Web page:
I Don't Want to Cry - Chuck Jackson
One of the most unlikely contenders for first ever soul concept album was Chuck Jackson's 1961 debut LP "I Don't Want to Cry", in that all the songs on it were about crying. They include a great swing version of Jackie Wilson's wonderful "Lonely Teardrops" (see https://www.unclestylus.com/single-post/2019/04/29/lonely-teardrops-jackie-wilson ) and a very early Burt Bacharach / Hal David composition, "I Wake Up Crying".
Also, though Chuck Jackson's biggest hit was "Any Day Now" (see last post), his best record was undoubtedly the "I Don't Want to Cry" album's title track and his second biggest hit. Curiously, it was co-written by Jackson along with the album's producer Luther Dixon who co-wrote the Shirelles' "Baby It's You" with Burt Bacharach (see two posts ago).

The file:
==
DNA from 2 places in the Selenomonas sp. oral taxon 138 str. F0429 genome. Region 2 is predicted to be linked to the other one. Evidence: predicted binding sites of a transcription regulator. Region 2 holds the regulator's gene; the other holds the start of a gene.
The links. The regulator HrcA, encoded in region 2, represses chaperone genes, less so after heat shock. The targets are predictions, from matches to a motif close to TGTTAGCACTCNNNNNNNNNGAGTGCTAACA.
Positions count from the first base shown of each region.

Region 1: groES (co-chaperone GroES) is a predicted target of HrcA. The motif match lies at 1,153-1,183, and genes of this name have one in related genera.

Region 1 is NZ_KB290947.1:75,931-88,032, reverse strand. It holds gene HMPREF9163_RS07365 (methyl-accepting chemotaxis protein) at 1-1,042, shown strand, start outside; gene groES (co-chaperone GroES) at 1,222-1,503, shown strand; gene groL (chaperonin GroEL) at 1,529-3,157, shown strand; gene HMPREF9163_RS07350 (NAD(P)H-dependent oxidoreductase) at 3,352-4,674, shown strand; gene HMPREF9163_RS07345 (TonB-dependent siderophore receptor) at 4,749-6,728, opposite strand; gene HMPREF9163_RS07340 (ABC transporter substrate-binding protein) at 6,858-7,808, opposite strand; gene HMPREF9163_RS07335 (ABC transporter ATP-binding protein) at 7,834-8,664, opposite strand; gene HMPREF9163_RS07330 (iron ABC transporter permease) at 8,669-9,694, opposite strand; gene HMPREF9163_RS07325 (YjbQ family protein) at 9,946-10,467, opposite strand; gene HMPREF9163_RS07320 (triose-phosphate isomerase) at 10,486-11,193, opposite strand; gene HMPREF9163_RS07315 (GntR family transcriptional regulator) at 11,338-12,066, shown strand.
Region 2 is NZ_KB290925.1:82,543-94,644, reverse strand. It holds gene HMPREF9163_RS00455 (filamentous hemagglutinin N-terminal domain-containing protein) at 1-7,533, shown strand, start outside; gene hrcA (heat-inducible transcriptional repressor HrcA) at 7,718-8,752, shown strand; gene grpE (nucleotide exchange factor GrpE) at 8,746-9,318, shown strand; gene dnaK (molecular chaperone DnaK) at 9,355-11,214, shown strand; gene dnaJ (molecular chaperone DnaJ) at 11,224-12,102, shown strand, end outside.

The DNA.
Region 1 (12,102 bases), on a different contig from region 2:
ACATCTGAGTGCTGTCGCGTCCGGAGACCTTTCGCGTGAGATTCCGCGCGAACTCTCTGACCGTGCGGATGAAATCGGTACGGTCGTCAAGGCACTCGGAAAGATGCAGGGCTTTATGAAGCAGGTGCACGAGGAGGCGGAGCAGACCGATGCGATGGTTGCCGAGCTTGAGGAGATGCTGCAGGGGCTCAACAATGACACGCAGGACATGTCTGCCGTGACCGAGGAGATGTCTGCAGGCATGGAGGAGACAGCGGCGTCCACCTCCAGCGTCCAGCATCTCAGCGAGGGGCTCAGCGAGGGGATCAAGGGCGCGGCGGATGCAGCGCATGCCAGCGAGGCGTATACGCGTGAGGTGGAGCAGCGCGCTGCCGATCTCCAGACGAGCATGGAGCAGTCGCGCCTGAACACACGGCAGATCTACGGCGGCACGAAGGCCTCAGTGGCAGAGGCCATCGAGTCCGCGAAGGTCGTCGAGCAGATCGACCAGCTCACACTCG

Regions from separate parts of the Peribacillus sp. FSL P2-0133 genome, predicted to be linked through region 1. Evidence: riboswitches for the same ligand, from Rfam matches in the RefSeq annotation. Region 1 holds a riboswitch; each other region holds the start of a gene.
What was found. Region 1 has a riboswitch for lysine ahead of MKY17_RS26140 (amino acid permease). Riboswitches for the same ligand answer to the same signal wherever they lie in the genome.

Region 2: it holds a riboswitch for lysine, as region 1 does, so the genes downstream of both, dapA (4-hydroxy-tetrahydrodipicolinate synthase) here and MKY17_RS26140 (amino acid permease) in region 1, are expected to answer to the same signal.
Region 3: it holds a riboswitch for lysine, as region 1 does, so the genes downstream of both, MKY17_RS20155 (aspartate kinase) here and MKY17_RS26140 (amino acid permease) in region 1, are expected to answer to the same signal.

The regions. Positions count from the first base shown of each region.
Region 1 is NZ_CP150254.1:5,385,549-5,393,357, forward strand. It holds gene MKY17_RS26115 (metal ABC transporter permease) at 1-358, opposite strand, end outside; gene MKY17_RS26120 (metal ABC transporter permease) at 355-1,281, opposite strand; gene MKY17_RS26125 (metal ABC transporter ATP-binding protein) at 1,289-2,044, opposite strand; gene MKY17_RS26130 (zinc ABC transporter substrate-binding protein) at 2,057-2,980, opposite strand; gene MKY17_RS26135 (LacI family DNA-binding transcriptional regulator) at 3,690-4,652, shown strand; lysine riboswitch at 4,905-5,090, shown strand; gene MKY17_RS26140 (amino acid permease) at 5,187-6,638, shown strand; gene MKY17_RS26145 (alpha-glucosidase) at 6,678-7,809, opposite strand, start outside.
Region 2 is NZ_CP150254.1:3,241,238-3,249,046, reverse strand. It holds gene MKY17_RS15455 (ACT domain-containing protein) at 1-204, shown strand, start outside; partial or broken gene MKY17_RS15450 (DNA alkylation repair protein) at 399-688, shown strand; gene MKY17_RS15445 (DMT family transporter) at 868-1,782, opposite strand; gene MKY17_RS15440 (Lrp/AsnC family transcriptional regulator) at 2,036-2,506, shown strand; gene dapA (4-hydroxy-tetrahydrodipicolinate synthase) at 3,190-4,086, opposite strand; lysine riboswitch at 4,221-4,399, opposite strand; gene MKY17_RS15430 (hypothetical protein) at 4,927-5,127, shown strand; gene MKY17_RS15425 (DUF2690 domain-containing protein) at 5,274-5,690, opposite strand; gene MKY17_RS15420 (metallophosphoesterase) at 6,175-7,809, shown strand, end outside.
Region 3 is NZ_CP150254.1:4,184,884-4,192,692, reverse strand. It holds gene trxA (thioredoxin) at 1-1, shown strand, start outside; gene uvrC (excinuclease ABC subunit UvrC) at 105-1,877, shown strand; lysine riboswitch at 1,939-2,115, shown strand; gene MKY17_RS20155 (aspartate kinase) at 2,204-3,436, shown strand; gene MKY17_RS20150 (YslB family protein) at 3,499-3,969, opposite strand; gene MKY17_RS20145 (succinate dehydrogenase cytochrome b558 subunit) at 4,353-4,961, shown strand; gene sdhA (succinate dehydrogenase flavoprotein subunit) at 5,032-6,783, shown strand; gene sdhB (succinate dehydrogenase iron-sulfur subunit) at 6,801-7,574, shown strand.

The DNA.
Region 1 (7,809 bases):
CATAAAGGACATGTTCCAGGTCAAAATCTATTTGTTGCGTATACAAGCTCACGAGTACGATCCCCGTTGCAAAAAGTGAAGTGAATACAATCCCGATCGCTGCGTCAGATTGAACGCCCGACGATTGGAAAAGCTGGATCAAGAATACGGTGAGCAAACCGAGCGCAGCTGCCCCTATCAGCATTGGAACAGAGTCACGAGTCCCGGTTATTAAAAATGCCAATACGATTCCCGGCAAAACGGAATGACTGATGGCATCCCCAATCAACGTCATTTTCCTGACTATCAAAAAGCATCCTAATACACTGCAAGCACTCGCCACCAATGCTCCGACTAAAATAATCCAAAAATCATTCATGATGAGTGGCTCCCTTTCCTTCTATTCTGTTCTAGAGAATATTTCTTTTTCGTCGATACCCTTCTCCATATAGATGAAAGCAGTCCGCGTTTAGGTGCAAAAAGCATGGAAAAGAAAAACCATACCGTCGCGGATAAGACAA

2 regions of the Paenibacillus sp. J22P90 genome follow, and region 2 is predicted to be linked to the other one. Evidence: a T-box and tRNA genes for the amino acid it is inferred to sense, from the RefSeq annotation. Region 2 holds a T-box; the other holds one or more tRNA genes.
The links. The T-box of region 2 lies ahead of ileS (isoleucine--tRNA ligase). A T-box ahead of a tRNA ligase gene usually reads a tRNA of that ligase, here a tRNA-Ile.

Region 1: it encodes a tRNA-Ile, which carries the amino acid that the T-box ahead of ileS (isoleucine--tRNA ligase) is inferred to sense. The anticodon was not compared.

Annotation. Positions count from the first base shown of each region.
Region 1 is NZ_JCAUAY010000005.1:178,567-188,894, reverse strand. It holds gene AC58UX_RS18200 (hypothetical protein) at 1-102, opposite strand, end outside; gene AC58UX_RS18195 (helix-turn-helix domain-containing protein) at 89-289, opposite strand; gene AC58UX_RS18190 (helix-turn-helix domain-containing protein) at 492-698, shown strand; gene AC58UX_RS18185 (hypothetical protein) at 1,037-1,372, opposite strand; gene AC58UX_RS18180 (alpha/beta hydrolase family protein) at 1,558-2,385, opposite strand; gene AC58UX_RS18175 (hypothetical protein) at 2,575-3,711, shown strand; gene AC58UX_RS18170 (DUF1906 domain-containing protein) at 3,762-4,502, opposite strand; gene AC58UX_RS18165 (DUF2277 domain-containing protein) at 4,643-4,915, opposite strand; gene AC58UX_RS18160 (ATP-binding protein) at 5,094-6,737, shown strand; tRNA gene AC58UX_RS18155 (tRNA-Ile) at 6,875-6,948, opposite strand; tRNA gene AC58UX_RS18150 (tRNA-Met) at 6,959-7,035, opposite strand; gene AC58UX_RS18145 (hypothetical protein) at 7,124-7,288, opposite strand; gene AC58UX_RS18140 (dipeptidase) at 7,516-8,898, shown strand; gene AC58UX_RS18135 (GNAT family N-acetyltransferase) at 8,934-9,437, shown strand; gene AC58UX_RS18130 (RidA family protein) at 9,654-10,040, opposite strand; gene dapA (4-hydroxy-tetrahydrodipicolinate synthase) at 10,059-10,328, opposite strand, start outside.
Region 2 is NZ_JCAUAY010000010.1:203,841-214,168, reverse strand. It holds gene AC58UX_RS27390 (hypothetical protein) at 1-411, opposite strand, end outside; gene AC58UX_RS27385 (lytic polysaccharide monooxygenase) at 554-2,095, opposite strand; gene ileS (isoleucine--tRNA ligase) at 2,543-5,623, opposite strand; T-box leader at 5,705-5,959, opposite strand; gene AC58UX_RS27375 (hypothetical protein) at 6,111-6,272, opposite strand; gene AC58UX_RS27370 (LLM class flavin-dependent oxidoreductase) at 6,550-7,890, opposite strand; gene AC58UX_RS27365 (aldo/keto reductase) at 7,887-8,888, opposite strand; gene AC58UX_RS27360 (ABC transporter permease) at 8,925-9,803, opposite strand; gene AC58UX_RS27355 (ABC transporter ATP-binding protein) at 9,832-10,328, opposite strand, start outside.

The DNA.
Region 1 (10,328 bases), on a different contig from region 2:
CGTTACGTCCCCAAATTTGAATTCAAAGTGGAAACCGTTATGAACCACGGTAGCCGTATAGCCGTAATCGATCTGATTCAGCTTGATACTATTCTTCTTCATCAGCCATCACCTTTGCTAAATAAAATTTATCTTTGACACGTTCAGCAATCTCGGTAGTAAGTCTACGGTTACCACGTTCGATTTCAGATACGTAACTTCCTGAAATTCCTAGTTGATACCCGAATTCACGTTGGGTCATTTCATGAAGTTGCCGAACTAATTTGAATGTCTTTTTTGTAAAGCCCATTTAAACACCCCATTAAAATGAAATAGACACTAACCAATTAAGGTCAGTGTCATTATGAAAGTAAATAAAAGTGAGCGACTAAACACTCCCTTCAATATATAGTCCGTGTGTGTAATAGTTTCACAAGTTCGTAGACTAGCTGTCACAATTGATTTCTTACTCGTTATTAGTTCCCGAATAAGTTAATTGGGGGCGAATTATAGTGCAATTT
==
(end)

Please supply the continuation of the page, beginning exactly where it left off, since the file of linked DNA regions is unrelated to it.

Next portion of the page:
"I Don't Want to Cry" has a terrific post Drifters arrangement by a 20 year-old Carole King, rapidly learning her craft: a catchy Latin beat, wonderful swirling strings and flamenco staccato guitar chords beefing up the middle eight, topped with a piano line that has hints of Rachmaninov. A lesser singer may have have struggled with such a sumptuous musical backdrop, but Jackson rides it like a rodeo star on a bucking bronco, assertive, confident and controlled. The result is the musical equivalent of ice cream. Chuck Jackson at his very good best.